B.C.’s chief coroner exits, frustrated and disappointed with government’s OD response
Health & Safety british columbia opioids
By Dirk Meissner
British Columbia’s chief coroner Lisa Lapointe says she’s a hopeful person, but she is leaving her office frustrated and disappointed.
Lapointe has been at the forefront of the province’s battle against toxic drug overdoses for years, but she said the public health emergency that was declared in 2016 never received a “a co-ordinated response commensurate with the size of this crisis.”
Instead, she lamented a “one-off, beds and projects” response to the emergency that the B.C. Coroners Service says has claimed more than more than 13,000 lives.
“We see these ad hoc announcements but sadly what we haven’t seen is a thoughtful, evidence-based, data-driven plan for how we are going to reduce the number of deaths in our province,” said Lapointe in an interview Monday.
Lapointe, who retires in February, said she was particularly worried about what she feared was the creep of politics into vital public health decisions surrounding overdose policies.
She wondered whether the government even read a recent coroners service death review panel report that recommended providing controlled drugs to people without prescriptions.
The proposal was immediately rejected by the government last month, moments before Lapointe had an opportunity to present the conclusions at a press conference.
“It’s hard, especially now, there are a lot of ideologies battling over this. It’s become a very political issue, unfortunately,” Lapointe said.
She said that instead of abating, the crisis is poised to have its deadliest year yet.
“We know that last year we had almost 2,400 deaths and this year we are likely to see it even higher,” she said. “This year is looking to be the worst year ever in terms of lives lost to drug toxicity.”
For months, the NDP government has faced opposition challenges about its safe-supply initiatives amid concerns about drug use in public areas and police investigations of government-funded organizations providing illegal drugs obtained from the underground market.
“Well, I’m sorry, but buying drugs from the dark web, supporting organized crime, is not life-saving work. It actually puts police and the public at risk,” Opposition BC United Leader Kevin Falcon said in the legislature in October.
Falcon’s remarks came after Vancouver police said search warrants were executed at the Vancouver office of the Drug User Liberation Front, which had been buying, testing and distributing drugs in an effort to prevent overdose deaths. Two people were arrested.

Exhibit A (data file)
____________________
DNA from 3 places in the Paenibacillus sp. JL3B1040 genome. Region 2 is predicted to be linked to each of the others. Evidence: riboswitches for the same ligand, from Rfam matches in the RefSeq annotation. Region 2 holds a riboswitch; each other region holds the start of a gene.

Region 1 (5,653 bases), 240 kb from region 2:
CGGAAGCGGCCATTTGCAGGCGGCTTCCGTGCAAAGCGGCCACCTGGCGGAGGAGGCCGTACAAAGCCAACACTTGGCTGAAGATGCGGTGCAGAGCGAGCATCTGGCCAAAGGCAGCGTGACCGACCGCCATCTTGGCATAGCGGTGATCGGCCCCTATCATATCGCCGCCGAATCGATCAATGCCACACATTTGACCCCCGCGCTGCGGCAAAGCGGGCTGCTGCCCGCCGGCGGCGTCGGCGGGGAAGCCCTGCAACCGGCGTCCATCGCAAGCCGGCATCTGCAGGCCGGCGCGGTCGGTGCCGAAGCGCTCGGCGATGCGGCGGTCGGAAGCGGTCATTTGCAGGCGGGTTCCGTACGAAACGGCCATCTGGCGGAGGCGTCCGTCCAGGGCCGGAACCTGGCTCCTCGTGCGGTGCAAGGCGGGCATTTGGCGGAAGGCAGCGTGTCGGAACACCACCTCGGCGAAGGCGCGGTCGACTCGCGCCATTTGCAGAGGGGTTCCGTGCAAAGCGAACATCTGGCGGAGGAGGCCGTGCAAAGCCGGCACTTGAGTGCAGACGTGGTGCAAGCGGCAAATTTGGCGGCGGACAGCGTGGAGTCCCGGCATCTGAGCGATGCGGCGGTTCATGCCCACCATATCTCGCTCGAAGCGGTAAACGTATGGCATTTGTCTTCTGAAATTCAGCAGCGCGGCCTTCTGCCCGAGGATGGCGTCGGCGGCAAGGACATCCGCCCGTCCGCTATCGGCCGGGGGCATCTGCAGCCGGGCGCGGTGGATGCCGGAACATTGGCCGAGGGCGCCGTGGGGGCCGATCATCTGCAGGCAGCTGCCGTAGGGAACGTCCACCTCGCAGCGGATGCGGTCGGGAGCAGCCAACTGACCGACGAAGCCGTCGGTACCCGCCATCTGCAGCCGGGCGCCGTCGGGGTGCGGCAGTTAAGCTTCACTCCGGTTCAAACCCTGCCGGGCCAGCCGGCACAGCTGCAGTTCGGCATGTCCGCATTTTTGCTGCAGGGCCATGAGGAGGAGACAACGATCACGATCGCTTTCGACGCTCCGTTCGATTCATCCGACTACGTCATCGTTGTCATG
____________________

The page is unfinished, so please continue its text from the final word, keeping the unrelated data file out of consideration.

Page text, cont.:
Premier David Eby said the government’s contract to provide funding to DULF was terminated. “Even though they were doing that important life-saving work, they were breaking the law and we can’t have it,” he said earlier.
It was against this backdrop that the death review panel issued its Nov. 1 report. It estimated 225,000 people in B.C. were using unregulated drugs but fewer than 5,000 people a month had prescriptions to receive safe-supply drugs.
It said a fundamentally different approach was needed to save lives because “incremental increases in existing interventions” weren’t likely to make much of an impact.
Michael Egilson, chair of the panel, said its first recommendation was that an application be made to the federal government for an exemption to the Controlled Drugs and Substances Act to allow access to opioid and stimulant drugs without a prescription.
The B.C. government was having none of it.
“I cannot accept the primary recommendations of this report to pursue a non-prescriber model of safer supply,” said Jennifer Whiteside, B.C.’s minister of mental health and addictions, in a letter to Lapointe issued minutes before her scheduled news conference on the report.
Six weeks later and Lapointe doubts the report got due consideration.
“I think for government to dismiss those recommendations out of hand without even, I’m not even sure they read the report as the response came back so quickly,” Lapointe said. “You can’t help but feel perhaps we did run into the politics of the issue.”
She said she believed it was “very much a political response” and to this day the government has not provided any response about it to her office.
Lapointe said she was saddened but won’t stop supporting efforts to reverse the overdose crisis.
She said she looks to former B.C. chief coroners like Vince Cain, who championed treatment over criminal charges for people struggling with addiction, and Larry Campbell, who led the charge for safe consumption sites.
“I’m not by nature a negative person, and I like to be hopeful and I think that’s what frustrates me,” Lapointe said.
“I want to be hopeful that we can turn this crisis around and I think it takes courage, and I’m ever hopeful our political leaders whether elected or not will at some point recognize (it),” she said. “It sounds naive, but we need to collaborate if we truly want to reduce the suffering that we’re seeing and the deaths we are experiencing.”